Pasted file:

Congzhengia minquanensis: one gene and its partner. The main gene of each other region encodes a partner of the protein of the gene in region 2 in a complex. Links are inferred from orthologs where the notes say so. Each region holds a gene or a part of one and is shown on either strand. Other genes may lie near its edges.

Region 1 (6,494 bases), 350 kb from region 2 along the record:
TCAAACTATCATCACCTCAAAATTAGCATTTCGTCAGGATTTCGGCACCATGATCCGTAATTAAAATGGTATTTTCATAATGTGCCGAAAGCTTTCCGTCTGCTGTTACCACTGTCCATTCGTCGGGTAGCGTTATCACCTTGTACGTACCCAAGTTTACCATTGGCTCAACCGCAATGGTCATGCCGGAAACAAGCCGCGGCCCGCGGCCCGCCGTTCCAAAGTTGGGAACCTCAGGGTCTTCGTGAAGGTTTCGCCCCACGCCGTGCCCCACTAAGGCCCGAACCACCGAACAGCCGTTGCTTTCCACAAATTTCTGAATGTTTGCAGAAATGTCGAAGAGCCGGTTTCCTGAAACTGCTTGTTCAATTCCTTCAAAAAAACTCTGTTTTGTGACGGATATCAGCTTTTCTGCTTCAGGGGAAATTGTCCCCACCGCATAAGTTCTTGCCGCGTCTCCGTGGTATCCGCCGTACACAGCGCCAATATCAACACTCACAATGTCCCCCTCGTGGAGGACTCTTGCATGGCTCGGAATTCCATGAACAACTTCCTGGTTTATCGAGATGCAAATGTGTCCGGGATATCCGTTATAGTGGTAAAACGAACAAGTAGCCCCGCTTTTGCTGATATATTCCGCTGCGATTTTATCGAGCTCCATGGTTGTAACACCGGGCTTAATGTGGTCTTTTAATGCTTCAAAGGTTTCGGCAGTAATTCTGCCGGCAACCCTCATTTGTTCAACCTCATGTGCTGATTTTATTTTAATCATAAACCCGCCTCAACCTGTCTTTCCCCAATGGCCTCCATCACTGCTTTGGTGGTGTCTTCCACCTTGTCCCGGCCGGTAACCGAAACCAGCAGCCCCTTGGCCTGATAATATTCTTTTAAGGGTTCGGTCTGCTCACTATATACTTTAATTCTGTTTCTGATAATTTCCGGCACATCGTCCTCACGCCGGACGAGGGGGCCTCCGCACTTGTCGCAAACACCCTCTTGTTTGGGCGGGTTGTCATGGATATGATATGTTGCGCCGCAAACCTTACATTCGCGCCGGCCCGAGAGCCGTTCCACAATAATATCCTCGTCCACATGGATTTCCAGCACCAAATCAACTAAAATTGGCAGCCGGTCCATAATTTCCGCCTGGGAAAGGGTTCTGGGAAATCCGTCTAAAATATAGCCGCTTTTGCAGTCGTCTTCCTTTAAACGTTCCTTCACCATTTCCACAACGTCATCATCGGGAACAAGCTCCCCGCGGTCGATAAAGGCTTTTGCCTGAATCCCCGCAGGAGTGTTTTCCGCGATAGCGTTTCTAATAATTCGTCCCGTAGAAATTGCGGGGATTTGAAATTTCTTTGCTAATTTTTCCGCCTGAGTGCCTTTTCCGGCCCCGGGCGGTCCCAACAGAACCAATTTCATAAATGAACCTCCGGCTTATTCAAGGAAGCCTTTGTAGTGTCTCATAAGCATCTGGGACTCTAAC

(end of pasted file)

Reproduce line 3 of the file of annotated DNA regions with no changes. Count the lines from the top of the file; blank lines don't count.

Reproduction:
TCAAACTATCATCACCTCAAAATTAGCATTTCGTCAGGATTTCGGCACCATGATCCGTAATTAAAATGGTATTTTCATAATGTGCCGAAAGCTTTCCGTCTGCTGTTACCACTGTCCATTCGTCGGGTAGCGTTATCACCTTGTACGTACCCAAGTTTACCATTGGCTCAACCGCAATGGTCATGCCGGAAACAAGCCGCGGCCCGCGGCCCGCCGTTCCAAAGTTGGGAACCTCAGGGTCTTCGTGAAGGTTTCGCCCCACGCCGTGCCCCACTAAGGCCCGAACCACCGAACAGCCGTTGCTTTCCACAAATTTCTGAATGTTTGCAGAAATGTCGAAGAGCCGGTTTCCTGAAACTGCTTGTTCAATTCCTTCAAAAAAACTCTGTTTTGTGACGGATATCAGCTTTTCTGCTTCAGGGGAAATTGTCCCCACCGCATAAGTTCTTGCCGCGTCTCCGTGGTATCCGCCGTACACAGCGCCAATATCAACACTCACAATGTCCCCCTCGTGGAGGACTCTTGCATGGCTCGGAATTCCATGAACAACTTCCTGGTTTATCGAGATGCAAATGTGTCCGGGATATCCGTTATAGTGGTAAAACGAACAAGTAGCCCCGCTTTTGCTGATATATTCCGCTGCGATTTTATCGAGCTCCATGGTTGTAACACCGGGCTTAATGTGGTCTTTTAATGCTTCAAAGGTTTCGGCAGTAATTCTGCCGGCAACCCTCATTTGTTCAACCTCATGTGCTGATTTTATTTTAATCATAAACCCGCCTCAACCTGTCTTTCCCCAATGGCCTCCATCACTGCTTTGGTGGTGTCTTCCACCTTGTCCCGGCCGGTAACCGAAACCAGCAGCCCCTTGGCCTGATAATATTCTTTTAAGGGTTCGGTCTGCTCACTATATACTTTAATTCTGTTTCTGATAATTTCCGGCACATCGTCCTCACGCCGGACGAGGGGGCCTCCGCACTTGTCGCAAACACCCTCTTGTTTGGGCGGGTTGTCATGGATATGATATGTTGCGCCGCAAACCTTACATTCGCGCCGGCCCGAGAGCCGTTCCACAATAATATCCTCGTCCACATGGATTTCCAGCACCAAATCAACTAAAATTGGCAGCCGGTCCATAATTTCCGCCTGGGAAAGGGTTCTGGGAAATCCGTCTAAAATATAGCCGCTTTTGCAGTCGTCTTCCTTTAAACGTTCCTTCACCATTTCCACAACGTCATCATCGGGAACAAGCTCCCCGCGGTCGATAAAGGCTTTTGCCTGAATCCCCGCAGGAGTGTTTTCCGCGATAGCGTTTCTAATAATTCGTCCCGTAGAAATTGCGGGGATTTGAAATTTCTTTGCTAATTTTTCCGCCTGAGTGCCTTTTCCGGCCCCGGGCGGTCCCAACAGAACCAATTTCATAAATGAACCTCCGGCTTATTCAAGGAAGCCTTTGTAGTGTCTCATAAGCATCTGGGACTCTAAC